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DUT And KZN Health Department Partner In Addressing Critical Medical Orthotists and Prosthetists Shortage

DUT And KZN Health Department Partner In Addressing Critical Medical Orthotists and Prosthetists Shortage


Media Statement by Alan Khan, Senior Director: Corporate Affairs at the Durban University of Technology

South Africa currently faces a dire shortage of registered medical orthotists and prosthetists with only 420 registered medical orthotists and prosthetists (MOPs) practicing in the country.

Exacerbating this situation is the fact that orthotist and prosthetist students are produced by one institution in the country, with those qualifying being shared by the entire country.

However, plans to improve this situation are in place, with the KwaZulu-Natal Health Department forming a partnership with the Durban University of Technology in establishing a programme which will annually see 30 bursary sponsored students – who meet the programme’s selection criteria – being enrolled to study towards a Bachelor of Health Sciences in Medical Orthotics and Prosthetics. The four-year course will be offered under DUT’s Health Sciences Faculty, with bursaries being offered by the provincial Health Department.

“Tshwane University of Technology has been the only higher education institution in South Africa offering medical orthotists and prosthetists as a course for the past twenty to thirty years. The course was offered by the former ML Sultan Technikon (now DUT) as a diploma about thirty to forty years ago. We are extremely excited about the establishment of this programme at DUT,” said Greg Bass, Deputy Dean in the Faculty of Health Sciences at DUT.

MPOs design and make artificial limbs (prosthetics) and surgical appliances such as splints, external braces and surgical shoes (orthotics) which support joints or body parts. These appliances, to name a few, support patients who have suffered from strokes, neurological injuries as well as provide post operative support.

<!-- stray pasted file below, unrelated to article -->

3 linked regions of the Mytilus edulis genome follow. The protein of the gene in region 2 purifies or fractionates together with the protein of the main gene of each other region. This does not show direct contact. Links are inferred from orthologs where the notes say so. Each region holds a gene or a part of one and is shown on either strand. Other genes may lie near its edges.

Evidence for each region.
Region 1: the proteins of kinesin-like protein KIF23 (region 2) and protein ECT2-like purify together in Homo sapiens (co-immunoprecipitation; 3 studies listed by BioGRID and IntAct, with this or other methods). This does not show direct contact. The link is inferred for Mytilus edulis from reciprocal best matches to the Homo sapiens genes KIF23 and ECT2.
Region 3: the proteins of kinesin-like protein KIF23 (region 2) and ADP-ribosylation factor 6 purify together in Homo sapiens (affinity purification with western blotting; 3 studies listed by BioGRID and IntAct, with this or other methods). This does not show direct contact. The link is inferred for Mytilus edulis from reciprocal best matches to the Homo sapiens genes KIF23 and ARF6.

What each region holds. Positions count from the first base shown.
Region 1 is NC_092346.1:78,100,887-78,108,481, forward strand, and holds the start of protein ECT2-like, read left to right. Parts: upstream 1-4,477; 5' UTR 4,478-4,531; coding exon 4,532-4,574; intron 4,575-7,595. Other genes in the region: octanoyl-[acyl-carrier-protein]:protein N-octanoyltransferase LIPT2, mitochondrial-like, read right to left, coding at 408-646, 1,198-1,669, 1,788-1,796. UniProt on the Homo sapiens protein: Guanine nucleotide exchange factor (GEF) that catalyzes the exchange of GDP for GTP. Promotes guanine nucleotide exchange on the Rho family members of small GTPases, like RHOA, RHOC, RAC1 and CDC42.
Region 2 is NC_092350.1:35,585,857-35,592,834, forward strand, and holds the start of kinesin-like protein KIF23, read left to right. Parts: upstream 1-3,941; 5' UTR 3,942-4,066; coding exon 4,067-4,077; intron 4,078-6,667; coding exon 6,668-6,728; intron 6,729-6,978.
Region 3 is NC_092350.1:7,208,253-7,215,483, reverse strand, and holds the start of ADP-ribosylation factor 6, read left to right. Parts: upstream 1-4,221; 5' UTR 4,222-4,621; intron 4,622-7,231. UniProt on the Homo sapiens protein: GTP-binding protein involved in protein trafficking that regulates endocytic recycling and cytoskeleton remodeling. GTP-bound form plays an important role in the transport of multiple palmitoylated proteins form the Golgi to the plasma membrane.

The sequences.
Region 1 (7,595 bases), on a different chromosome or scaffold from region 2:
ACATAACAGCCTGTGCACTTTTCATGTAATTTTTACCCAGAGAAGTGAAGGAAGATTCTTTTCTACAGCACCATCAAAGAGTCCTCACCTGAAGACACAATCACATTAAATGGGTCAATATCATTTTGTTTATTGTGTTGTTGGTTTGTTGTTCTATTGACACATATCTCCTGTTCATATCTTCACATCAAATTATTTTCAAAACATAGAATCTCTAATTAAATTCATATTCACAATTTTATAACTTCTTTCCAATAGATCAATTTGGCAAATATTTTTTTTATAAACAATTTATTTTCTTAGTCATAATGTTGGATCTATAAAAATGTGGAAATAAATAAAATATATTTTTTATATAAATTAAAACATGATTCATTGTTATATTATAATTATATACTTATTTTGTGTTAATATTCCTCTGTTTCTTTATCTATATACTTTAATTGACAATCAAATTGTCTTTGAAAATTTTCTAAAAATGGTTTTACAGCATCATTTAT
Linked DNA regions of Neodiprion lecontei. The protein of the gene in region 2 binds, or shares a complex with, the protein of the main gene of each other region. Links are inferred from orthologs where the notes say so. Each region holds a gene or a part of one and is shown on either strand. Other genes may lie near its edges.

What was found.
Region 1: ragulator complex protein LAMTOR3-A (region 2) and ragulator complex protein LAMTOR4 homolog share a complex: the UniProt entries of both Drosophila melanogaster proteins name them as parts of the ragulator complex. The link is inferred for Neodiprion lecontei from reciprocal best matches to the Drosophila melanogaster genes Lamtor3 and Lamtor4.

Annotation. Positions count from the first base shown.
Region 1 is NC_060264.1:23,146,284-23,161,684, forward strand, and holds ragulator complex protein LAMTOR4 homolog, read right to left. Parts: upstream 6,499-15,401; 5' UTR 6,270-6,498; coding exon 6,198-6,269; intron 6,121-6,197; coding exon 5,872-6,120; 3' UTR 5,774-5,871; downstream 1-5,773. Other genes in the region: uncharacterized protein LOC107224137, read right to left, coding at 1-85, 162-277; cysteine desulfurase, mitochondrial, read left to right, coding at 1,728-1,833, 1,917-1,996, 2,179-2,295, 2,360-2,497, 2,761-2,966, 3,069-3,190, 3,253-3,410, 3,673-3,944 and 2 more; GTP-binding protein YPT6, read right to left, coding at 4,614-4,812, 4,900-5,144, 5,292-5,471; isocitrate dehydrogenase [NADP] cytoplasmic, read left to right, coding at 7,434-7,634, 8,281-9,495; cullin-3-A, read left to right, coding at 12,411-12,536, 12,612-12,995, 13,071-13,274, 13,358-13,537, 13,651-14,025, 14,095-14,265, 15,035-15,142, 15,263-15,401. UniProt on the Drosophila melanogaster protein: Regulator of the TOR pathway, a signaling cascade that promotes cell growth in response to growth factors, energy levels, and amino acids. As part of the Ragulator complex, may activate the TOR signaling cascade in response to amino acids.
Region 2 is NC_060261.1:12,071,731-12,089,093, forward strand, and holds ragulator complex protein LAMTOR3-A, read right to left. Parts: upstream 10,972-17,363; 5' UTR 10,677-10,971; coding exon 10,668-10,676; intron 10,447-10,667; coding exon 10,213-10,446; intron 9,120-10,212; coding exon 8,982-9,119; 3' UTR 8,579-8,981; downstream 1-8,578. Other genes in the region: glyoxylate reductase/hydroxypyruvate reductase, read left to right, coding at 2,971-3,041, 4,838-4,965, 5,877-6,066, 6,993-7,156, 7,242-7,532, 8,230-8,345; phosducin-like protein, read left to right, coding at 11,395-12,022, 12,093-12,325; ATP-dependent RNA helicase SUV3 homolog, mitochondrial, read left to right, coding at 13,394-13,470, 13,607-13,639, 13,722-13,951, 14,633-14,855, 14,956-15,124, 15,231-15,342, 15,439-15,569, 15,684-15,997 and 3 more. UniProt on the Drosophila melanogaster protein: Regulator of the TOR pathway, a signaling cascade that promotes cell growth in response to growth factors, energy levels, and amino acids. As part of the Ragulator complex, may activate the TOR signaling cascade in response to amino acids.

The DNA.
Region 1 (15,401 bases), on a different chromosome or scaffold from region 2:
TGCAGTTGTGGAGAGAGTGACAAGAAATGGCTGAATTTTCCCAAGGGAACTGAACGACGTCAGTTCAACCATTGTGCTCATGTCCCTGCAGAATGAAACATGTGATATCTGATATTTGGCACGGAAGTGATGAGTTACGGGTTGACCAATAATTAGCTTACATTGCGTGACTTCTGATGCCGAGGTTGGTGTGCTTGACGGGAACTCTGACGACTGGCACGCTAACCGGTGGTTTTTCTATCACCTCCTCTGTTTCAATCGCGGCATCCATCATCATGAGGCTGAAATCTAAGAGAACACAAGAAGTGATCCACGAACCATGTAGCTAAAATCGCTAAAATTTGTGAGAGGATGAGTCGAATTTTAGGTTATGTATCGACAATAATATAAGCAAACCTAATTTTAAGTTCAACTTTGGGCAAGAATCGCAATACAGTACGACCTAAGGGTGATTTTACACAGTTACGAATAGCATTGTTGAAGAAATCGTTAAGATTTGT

In his 2012 budget speech, KZN Health Department MEC Dr Sibongiseni Dhlomo, said 19 495 orthotic and 2 954 prosthetic patients were serviced by his Department. It was in 2010 that DUT was approached by the Department to offer the course as a result of the dire need for qualified MPO clinicians in the province.

Currently, orthopedic services in KZN are based at the Wentworth Hospital and in two satellite centres in Pietermaritzburg and King Edward VIII Hospital. These three centres provide orthopedic services to all of KZN, catering for the needs of approximately 45 outreach clinics which can be reached by road or flying with the Red Cross teams.

Bass said patients wait for about nine to 12 months for a prosthetic leg at Wentworth Hospital. This is mainly due to the shortage of available funds as well as qualified clinicians and technicians in the field. “There is a dire need for this medical service especially in the outlying areas. The whole idea behind establishing this programme is to train sufficient clinicians for the public service who will help poor and disadvantaged communities,” he said.

The first batch of 32 students started lectures in July this year (2013). The programme will be based at DUT until construction of the laboratories at Wentworth Hospital is complete. At the hospital, students will be closer to patients and will receive greater clinical training.
Construction of the labs should be complete in January next year (2014). Graduates will be compelled to work for the provincial Health Department for a minimum of four years.

For interviews with the Durban University of Technology about the programme, please contact Sinegugu Ndlovu.

Issued by:

Sinegugu Ndlovu
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